emoji icon set

published on the 10 May 2020
  • tagged
  • snippet
  • css

Before emojis, we had emoticons (dating back all the way to 1881). Then kaomojis took over our forums and online communities. Now, as 92% of all people online use emojis, they're also becoming more and more common in web design trends.

Whilst you can swing for colourful emojis like everyone else in the webosphere, today I'd want to show a neat trick of making native emojis solid-coloured or keeping only their outline. It might not be the most practical knowledge, but maybe it could jive with your next project's visual vibe or grant some minimalism, to keep the design a little more grounded and prevent it from being too colourful.

We can achieve it with just a couple lines of CSS! The benefits here might be that

  1. they're "installed" for everyone, so there's nothing to download (performance ⚑️)
  2. you don't need to add Yet Another Dependencyβ„’ to your project (great for prototyping)
  3. the selection is huge and growing + almost all users find the figures already familiar
  4. it's a bit of a different look to regular emojis and could look rather tasteful when done right
  5. you won't have to properly title all the icons you use, since emojis are quite accessible out-of-the-box.

Side note: Perkins has some pretty great articles that give you amazing insights on how various people use software that you build - check them out!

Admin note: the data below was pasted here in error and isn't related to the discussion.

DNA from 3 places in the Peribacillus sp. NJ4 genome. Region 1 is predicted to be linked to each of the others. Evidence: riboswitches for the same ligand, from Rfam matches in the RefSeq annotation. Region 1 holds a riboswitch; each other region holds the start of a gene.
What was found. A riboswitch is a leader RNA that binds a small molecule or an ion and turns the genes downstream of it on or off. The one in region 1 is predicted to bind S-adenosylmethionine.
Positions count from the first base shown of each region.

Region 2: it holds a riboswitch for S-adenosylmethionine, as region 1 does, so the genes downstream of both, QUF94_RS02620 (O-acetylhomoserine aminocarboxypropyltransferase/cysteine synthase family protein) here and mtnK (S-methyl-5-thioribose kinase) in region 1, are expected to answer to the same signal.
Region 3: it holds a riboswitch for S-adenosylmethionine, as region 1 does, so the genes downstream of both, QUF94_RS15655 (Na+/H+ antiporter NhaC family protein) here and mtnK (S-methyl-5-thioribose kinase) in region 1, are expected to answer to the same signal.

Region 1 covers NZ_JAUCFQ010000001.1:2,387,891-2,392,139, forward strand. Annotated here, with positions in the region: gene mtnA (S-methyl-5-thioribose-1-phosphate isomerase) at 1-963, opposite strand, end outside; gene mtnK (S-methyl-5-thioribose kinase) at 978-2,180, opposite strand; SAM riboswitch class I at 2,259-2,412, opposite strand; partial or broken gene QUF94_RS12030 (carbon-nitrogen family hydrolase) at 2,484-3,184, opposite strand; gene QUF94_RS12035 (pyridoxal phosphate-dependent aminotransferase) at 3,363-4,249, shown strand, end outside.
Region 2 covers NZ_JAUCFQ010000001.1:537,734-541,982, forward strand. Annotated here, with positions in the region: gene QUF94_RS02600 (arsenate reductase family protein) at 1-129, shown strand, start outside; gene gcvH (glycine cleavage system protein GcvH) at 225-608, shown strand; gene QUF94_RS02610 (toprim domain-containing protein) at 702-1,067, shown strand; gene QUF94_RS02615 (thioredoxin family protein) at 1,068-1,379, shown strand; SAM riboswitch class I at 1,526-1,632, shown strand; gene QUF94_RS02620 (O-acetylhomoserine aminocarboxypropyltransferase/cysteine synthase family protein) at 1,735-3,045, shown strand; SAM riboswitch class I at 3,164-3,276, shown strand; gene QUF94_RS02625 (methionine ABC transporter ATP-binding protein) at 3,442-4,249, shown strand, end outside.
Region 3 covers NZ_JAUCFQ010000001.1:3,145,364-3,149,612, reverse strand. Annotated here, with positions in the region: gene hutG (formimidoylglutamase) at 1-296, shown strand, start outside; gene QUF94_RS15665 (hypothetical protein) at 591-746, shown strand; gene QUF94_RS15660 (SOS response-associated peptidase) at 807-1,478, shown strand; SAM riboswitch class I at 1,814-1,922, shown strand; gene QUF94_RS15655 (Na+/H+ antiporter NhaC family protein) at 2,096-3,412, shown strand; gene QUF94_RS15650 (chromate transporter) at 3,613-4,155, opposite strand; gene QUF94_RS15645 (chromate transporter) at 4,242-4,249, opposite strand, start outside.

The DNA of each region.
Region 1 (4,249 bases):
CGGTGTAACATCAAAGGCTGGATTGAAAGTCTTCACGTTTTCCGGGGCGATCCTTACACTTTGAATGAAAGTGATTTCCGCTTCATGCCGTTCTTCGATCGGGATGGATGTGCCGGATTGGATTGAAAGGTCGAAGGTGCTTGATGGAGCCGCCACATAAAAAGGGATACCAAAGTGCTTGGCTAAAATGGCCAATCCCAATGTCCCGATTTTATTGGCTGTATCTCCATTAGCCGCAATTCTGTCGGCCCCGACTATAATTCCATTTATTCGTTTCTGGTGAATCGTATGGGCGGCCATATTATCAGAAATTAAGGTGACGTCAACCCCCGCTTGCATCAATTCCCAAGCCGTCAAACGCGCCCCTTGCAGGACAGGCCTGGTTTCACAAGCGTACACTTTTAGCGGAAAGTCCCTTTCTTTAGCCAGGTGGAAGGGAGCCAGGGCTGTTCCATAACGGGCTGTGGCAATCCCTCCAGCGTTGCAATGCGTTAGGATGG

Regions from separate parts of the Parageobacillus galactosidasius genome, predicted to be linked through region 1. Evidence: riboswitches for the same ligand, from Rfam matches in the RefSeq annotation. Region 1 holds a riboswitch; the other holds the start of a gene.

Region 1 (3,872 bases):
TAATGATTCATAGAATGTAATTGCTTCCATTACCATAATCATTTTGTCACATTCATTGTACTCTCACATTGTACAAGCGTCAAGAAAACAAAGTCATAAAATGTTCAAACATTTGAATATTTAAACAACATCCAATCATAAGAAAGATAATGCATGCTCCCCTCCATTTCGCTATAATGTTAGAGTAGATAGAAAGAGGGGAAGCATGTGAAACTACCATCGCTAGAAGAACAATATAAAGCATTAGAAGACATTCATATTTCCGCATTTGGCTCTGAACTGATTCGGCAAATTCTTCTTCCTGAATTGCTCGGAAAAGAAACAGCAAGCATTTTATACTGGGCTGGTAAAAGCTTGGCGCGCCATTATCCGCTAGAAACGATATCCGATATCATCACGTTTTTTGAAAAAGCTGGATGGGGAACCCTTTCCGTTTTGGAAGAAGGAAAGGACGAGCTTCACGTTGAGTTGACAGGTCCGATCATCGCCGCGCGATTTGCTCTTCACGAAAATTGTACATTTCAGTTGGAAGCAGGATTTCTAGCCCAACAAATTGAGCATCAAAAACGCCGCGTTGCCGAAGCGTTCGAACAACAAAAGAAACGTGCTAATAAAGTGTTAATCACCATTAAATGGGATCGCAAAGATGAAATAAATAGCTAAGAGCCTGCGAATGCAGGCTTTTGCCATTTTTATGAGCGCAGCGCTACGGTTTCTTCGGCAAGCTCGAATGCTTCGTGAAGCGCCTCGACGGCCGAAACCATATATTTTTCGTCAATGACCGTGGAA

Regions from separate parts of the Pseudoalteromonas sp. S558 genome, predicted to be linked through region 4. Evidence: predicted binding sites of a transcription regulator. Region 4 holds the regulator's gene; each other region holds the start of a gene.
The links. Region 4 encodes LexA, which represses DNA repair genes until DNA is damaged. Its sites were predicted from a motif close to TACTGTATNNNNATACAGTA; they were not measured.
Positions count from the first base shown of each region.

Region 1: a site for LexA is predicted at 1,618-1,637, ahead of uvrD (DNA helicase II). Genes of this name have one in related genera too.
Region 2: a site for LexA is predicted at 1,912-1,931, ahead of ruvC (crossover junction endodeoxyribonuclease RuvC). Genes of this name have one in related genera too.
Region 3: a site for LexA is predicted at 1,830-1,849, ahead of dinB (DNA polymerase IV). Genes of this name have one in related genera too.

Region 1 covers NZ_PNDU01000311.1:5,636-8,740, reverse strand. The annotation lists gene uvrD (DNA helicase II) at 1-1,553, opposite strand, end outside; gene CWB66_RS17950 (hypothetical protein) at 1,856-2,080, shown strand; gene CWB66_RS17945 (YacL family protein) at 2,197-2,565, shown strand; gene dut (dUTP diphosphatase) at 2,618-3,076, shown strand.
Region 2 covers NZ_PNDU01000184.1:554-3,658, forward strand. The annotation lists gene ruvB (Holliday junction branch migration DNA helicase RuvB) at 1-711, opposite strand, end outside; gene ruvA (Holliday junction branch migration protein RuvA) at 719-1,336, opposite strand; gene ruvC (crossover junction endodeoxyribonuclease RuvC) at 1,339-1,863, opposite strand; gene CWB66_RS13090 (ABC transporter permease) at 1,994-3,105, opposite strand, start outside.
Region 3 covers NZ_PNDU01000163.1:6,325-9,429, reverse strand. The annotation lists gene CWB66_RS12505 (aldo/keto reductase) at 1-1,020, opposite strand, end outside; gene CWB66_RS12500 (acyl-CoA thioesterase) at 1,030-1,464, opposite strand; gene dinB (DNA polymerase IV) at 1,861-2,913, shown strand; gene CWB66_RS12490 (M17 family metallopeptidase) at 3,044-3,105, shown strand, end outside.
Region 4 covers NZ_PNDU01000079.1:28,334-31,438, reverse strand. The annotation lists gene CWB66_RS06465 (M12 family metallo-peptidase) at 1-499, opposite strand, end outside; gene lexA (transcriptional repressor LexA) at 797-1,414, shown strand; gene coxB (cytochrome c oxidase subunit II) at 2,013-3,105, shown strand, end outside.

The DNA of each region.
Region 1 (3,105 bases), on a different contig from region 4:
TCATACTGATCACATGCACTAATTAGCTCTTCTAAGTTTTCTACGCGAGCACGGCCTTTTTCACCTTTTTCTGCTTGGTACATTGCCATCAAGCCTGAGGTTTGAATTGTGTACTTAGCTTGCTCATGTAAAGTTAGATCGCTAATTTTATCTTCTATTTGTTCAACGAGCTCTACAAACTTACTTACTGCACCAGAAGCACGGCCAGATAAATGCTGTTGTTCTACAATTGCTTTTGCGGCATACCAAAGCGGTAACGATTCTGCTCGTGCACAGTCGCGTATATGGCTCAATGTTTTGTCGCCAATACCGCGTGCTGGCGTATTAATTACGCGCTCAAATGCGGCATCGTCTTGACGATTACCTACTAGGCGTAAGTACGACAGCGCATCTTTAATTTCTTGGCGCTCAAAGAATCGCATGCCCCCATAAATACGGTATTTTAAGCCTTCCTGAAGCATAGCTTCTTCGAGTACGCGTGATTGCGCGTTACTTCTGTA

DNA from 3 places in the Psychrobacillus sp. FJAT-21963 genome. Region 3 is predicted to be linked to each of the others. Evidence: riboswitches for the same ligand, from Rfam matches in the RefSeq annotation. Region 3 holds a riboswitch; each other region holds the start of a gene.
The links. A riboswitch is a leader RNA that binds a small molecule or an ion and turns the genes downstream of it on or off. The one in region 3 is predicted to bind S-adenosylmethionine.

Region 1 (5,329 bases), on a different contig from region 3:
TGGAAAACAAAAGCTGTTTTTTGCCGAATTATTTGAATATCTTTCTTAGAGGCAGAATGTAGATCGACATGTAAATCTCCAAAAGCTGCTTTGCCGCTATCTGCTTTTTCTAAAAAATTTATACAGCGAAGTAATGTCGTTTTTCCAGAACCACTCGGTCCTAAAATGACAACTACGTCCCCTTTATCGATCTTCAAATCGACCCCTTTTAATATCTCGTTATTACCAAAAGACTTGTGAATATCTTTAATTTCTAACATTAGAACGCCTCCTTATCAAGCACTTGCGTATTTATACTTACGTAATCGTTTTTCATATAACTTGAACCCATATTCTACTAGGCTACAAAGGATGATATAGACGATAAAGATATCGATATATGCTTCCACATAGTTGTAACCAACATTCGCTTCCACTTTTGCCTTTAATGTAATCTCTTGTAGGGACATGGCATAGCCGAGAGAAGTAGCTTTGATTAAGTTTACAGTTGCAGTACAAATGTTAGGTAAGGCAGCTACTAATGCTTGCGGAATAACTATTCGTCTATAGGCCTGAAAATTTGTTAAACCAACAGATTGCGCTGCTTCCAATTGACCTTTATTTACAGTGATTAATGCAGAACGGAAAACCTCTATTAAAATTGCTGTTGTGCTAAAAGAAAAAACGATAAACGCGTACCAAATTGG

All we need to get started are 2 lines of CSS! (Note that a separate class or data-emoji might be more aligned with best practises, but I like the way <span emoji> feels when I write it)

span[emoji] {
  color: transparent;
  text-shadow: 0 0 #CECECE;
}
<div>
  <span emoji>🐱</span>
  <span emoji>⭐</span>
  <span emoji>πŸ‘‰</span>
  <span emoji>πŸ’Ž</span>
  <span emoji>πŸ‘Œ</span>
</div>

This will get us solid-filled icons πŸ‘‡

🐱 ⭐ πŸ‘‰ πŸ’Ž πŸ‘Œ

We can now take this one step further by giving them an outline with text-shadow.

.stroke {
  text-shadow: 0 0 white,
   -1px -1px 0 #4A4A4A,
    1px -1px 0 #4A4A4A,
    -1px 1px 0 #4A4A4A,
     1px 1px 0 #4A4A4A;
}
🐱 ⭐ πŸ‘‰πŸΏ πŸ’Ž πŸ‘Œ

The only odd part is that when a user selects some part of the text that contains this emoji, it'll display the emoji in its original coloured form. To work around this (if you'd like) you should either

  • set the emoji to have user-select: none;
  • override the highlighted styles with the ::selection pseudo-class

Highlight this block for a demo of all three:
A) πŸ’©
B) πŸ’©
C) πŸ’©

That's all there is to it. Hope you can put this to use in your next project. As always...

Find me on

Proudly generated with Saber,

safely hosted on Netlify.